Mara Liasson

Mara Liasson is the national political correspondent for NPR. Her reports can be heard regularly on NPR's award-winning newsmagazines All Things Considered and Morning Edition. Liasson provides extensive coverage of politics and policy from Washington, DC — focusing on the White House and Congress — and also reports on political trends beyond the Beltway.

Each election year, Liasson provides key coverage of the candidates and issues in both presidential and congressional races. During her tenure she has covered six presidential elections — in 1992, 1996, 2000, 2004, 2008, and 2012. Prior to her current assignment, Liasson was NPR's White House correspondent for all eight years of the Clinton administration. She has won the White House Correspondents Association's Merriman Smith Award for daily news coverage in 1994, 1995, and again in 1997. From 1989-1992 Liasson was NPR's congressional correspondent.

Liasson joined NPR in 1985 as a general assignment reporter and newscaster. From September 1988 to June 1989 she took a leave of absence from NPR to attend Columbia University in New York as a recipient of a Knight-Bagehot Fellowship in Economics and Business Journalism.

Prior to joining NPR, Liasson was a freelance radio and television reporter in San Francisco. She was also managing editor and anchor of California Edition, a California Public Radio nightly news program, and a print journalist for The Vineyard Gazette in Martha's Vineyard, Mass.

Liasson is a graduate of Brown University where she earned a bachelor's degree in American history.

Texas Gov. Rick Perry rocketed to the top of the field after he jumped in the race for the GOP nomination for president last month.

His early rise in the polls was based on what Republican voters thought they knew about him. But the debates gave Republicans a chance to see Perry in action — and the normally aggressive Texas governor has been forced into the uncomfortable position of defense.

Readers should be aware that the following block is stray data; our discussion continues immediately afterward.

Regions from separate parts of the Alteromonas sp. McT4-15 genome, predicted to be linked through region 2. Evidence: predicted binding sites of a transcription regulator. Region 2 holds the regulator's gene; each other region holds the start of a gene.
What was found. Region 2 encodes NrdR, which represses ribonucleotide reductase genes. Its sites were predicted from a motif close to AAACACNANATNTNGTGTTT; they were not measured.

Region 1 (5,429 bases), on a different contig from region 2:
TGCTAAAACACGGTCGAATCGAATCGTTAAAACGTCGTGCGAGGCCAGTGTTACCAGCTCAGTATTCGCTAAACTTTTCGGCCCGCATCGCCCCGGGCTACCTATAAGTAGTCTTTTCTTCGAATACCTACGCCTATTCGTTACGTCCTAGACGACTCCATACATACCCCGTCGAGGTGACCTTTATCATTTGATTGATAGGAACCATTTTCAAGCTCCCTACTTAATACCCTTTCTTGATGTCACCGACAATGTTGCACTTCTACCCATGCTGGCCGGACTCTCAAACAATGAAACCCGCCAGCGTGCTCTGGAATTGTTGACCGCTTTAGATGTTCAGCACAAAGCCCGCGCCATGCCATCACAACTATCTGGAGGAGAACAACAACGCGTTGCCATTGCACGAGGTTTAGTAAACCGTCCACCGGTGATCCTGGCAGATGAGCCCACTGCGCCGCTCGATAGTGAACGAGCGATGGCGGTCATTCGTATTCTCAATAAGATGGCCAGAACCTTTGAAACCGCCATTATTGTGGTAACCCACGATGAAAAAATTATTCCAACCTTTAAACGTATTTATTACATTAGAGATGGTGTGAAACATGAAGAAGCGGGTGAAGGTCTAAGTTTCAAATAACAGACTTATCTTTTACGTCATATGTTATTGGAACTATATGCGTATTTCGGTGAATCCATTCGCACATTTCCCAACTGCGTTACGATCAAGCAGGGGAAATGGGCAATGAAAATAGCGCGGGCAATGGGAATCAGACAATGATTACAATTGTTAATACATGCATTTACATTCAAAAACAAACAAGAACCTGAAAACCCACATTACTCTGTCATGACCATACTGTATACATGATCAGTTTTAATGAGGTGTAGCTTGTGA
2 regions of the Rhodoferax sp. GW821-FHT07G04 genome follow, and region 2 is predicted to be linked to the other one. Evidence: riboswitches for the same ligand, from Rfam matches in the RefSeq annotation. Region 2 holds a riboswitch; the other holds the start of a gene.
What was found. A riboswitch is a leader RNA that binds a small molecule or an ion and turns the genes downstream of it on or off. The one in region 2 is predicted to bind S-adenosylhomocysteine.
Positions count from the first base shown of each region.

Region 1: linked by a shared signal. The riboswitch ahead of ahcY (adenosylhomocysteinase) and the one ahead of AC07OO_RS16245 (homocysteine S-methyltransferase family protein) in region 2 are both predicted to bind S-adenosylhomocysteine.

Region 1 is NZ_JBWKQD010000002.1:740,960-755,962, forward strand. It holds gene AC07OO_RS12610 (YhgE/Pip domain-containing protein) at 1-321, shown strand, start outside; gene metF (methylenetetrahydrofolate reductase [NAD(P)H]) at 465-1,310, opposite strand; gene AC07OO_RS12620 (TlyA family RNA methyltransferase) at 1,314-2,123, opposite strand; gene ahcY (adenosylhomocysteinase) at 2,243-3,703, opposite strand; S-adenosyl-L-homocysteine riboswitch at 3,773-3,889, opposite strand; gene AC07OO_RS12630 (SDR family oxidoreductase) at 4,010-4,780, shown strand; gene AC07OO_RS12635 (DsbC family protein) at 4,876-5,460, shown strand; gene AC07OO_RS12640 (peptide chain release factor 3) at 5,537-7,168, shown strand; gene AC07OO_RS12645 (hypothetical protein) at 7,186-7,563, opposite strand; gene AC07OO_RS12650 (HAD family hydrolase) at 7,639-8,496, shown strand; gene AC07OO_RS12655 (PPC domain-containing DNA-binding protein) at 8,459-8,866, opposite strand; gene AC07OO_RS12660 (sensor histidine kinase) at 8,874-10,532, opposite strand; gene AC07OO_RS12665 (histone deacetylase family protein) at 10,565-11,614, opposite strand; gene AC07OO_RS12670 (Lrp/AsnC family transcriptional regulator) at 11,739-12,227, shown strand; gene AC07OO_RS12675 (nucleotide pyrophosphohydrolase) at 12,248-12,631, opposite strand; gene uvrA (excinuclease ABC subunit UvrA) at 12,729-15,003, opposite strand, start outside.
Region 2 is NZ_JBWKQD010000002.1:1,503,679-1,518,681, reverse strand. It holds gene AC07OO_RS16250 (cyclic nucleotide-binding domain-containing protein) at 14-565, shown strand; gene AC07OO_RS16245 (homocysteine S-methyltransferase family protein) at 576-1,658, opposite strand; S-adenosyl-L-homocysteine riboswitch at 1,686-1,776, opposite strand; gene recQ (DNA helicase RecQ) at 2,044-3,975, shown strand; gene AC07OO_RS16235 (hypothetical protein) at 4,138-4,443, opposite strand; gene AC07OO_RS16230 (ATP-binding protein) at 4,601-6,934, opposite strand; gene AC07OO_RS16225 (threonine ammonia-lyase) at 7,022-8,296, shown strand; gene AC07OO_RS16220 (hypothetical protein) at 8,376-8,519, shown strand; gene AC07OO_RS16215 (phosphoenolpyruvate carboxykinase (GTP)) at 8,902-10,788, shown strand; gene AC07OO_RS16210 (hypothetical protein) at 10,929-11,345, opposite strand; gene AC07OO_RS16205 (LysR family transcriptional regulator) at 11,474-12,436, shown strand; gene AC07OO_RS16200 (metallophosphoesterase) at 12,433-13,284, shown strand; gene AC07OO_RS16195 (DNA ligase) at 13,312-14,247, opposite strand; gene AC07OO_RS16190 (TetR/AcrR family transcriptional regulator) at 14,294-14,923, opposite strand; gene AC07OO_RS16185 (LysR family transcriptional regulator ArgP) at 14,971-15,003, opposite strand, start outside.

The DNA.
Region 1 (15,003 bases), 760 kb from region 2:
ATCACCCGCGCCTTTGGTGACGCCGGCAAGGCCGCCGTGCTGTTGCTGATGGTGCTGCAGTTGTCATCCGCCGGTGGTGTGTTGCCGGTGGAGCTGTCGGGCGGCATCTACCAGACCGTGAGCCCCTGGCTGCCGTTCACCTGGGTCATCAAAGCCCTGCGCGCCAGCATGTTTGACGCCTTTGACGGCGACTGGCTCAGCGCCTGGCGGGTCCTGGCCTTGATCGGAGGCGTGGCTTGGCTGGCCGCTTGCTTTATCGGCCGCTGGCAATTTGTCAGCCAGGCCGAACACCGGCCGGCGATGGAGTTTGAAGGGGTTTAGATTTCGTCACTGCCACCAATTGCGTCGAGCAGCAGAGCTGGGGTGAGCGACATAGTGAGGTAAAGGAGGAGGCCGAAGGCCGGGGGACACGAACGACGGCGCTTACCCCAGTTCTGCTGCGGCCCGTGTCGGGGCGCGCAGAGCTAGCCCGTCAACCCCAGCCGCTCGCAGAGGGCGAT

The Republican presidential candidates debate again Thursday night — this time in Orlando, Fla.

Mitt Romney, who comes to Florida as the former front-runner, is eager to find a way to knock the newest candidate in the race, Texas Gov. Rick Perry, off his perch as the new GOP leader.

There's been a sea change at 1600 Pennsylvania Avenue. It's almost as if the cerebral, detached president went into a phone booth and came out a fighting Democrat.

In the Rose Garden on Monday, as President Obama laid out his vision for how the congressional supercommittee could find trillions in savings, he was no longer above the fray. He was right in the fray. And he made it clear he has given up on his so far fruitless search for common ground with the Republicans.

This week brought another slew of bad political news for President Obama. The Democrats lost two special elections: one in a Republican-leaning district in Nevada, and one in a Democratic stronghold in New York.

There are also new polls showing the president's support weakening among Democratic voters in blue states.

When a president asks for a prime-time slot to address a joint session of Congress, he is signaling to the country that he has something very important to say. Next Thursday President Obama will once again try to make a hard political pivot to the issue of jobs.

The effects of Hurricane Irene are still being felt and their costs being measured — from billion-dollar damages in New Jersey to ongoing flooding in New England.

For local and national leaders, natural disasters can sometimes be political disasters — or opportunities.

The lessons of Hurricane Katrina are seared into the memory of President Obama and every other politician in America. The president made sure that his emergency team was prepared and competent. He showed up at FEMA headquarters over the weekend, and Monday he gave an update from the Rose Garden.

Both Republicans and Democrats have their own plan to end the debt standoff. But neither party thinks a grand deal is in their interest.